I wish I had something better to talk about than software, my dear new WAD Readers, but it's such a huge part of what we do. You do a lot of hand drawing and drafting in college, but precious little hand drawing in the workplace. Projects are ALL drawn on computers, and when the way we draw is made difficult, it makes...architects...drink.

I'll have a more pleasant post tomorrow after something happens after work. More architectural enlightenment to follow....

6 comments:

faded said...

\I send my condolences and sympathy to Sarge. I had his job at the last firm I ever worked for, Pickles, Pickles and Pickles. I had to bring the office forward from using pin registration drafting to using Autocad. This was a small 12 person firm.

I found the only way to enforce standards was to hide them behind buttons. I wrote a custom menu extension in auto lisp that provided a series of buttons for the user. The buttons would say things like 24x36 or 30x42 or Insert Layers. The users were happy to click and not worry about it. It was a pain in the ass to set up but the users liked it alot and they enjoyed their ignorance. I finally extended the menus to include some parametric drafting routines and standard constructs that were inserted into the drawings. You could give the thing a set of inputs and it would rough out the wall section or door detail you wanted. A lot of this is now part of Autocad AEC and Revit. The idea was to hide the complexity of the system so the architect could select and interact with things they knew about. It worked very well.

Our concentration at the time was to reduce the labor required to build construction documents. We cut the time required by 30%. However the overall time to do a project was not reduced at all. I wanted to find out where the time was going. I proposed a way to find out by modifying how time and activities were tracked in the firm. Knowing this information could have made PP&P into a very profitable firm. I laid out my proposal to Mr. Pickle and he fired me. How he did it is story for another day.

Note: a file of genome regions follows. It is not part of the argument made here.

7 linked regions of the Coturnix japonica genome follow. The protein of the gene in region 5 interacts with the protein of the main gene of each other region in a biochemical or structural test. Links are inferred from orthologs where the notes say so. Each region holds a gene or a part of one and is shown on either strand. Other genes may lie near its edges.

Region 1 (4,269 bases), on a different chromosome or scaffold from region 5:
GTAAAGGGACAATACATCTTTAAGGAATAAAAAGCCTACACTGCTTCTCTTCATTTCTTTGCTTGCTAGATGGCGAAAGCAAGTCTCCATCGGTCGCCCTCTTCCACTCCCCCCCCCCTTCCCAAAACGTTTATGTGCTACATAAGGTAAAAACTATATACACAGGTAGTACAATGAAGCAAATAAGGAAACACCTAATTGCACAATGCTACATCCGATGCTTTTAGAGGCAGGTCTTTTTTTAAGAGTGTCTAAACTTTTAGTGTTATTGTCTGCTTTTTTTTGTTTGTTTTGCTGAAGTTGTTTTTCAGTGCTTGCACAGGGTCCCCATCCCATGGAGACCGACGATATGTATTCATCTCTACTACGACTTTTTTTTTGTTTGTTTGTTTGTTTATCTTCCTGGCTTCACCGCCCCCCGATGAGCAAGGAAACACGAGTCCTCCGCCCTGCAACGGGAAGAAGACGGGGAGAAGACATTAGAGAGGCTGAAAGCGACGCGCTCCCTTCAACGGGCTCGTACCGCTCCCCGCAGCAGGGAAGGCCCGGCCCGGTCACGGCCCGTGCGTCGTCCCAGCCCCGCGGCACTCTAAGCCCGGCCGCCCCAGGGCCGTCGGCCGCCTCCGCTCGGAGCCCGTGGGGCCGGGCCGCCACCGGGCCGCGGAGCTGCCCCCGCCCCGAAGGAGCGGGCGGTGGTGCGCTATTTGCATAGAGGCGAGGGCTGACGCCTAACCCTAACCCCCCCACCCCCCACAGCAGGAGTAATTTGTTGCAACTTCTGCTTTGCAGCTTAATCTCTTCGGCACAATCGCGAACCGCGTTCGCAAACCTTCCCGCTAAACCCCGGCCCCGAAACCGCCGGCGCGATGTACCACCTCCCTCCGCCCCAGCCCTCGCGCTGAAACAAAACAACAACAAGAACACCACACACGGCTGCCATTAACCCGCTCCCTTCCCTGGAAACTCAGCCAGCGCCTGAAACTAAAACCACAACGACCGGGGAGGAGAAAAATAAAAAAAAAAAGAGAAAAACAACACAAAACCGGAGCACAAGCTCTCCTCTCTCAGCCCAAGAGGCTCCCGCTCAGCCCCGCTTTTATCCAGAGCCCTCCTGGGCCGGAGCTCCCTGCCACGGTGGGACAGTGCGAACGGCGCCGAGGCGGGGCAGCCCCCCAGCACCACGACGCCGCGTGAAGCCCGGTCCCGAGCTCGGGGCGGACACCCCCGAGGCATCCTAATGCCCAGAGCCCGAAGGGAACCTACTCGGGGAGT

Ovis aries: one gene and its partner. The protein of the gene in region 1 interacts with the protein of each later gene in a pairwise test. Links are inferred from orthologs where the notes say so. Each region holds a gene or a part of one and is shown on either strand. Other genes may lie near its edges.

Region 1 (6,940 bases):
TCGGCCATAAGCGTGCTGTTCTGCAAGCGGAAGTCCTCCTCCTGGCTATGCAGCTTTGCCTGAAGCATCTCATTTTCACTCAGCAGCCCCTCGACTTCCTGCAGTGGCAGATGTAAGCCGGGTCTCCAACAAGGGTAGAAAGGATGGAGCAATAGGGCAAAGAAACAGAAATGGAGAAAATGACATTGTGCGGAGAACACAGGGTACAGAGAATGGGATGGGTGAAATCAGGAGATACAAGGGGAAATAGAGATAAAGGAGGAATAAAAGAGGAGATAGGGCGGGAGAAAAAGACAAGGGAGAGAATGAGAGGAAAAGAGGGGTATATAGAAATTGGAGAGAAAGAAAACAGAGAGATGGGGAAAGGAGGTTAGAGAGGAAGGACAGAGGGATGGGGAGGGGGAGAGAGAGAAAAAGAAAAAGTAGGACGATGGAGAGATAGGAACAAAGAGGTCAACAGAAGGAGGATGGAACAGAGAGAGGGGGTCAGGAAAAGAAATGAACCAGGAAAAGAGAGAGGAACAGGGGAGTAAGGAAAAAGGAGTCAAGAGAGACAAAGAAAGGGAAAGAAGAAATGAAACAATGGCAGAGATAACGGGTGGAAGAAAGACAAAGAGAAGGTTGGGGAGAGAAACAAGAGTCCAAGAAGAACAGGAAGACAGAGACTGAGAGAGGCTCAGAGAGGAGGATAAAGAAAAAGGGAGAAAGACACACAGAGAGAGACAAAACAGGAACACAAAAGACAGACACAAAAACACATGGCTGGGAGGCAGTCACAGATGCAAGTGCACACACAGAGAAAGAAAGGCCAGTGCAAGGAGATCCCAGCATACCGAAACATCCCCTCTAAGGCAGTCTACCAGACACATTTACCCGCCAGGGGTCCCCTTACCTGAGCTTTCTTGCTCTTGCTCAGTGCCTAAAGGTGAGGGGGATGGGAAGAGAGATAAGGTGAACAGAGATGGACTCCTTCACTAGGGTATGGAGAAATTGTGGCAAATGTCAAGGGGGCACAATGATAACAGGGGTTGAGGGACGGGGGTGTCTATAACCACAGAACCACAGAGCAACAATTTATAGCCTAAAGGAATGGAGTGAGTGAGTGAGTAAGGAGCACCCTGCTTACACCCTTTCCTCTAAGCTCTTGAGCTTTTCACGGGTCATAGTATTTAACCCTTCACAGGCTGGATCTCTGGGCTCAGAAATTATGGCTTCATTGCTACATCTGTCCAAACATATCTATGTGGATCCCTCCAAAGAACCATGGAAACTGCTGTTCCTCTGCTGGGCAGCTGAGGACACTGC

BaxterWatch said...

I thought ADT was a security system for your house...

ha ha

I hate CAD. Everything should be easy like using the draw tools in Office. ~snerk~

Seriously, CAD makes my head hurt. Having to learn more than ONE system like that would seriously consider my vocation. Like, "gee, I'd rather clean up vomit and bed pans than do this. I'm off to nursing school! At least I'll get paid for taking care of babies."

Sarge said...

Lordamercy!!! I love seeing your take on things. If I weren't so busy trying to crush my skull with the car door, I'd see more humor in it. Alas, back to the parking lot...

Mile High Pixie said...

Actually, if you're a CAD manager, your already *are* being paid to take care of babies....

faded said...

In your post you never sited a reason for the software upgrades. You indicated that the upgrades were going to happen but never stated why.

Has the feature creature taken over your office? The feature creature causes the owners and managers to lust after the latest bells and whistles with out any consideration of the usefulness of said features.

The feature creature can consume huge amounts of time and money and give you nothing but frustration and decreased productivity in return. Everyone wastes time learning useless stuff and suffering the constant confusion of never ending upgrades.

The only upgrades that should be made are ones that reduce your cost of doing business. In this case the upgrade should help make your design and project management processes more efficient.

If the feature creature lives in your office stop Sarge from slamming his head in the car door . The two of you need to smash your heads together like Klingons do in Star Trek.

Mile High Pixie said...

Faded: Star Trek? No you di'int!

The latest thing for software is to truly build your building virtually in 3D. Essentially, it solves a lot of your conflicts in the fields and also makes it really easy to cut real, buildable, and eventually detailed sections, interior elevations, exterior elevations, and details. It expands your SD and DD phases but shrinks your CD phase and supposedly/hopefully makes your CA pretty painless. The CA on Wheatlands has been fairly easy, I must say, due to a combination of good software and CDs and a good, skilled, conscientious contractor.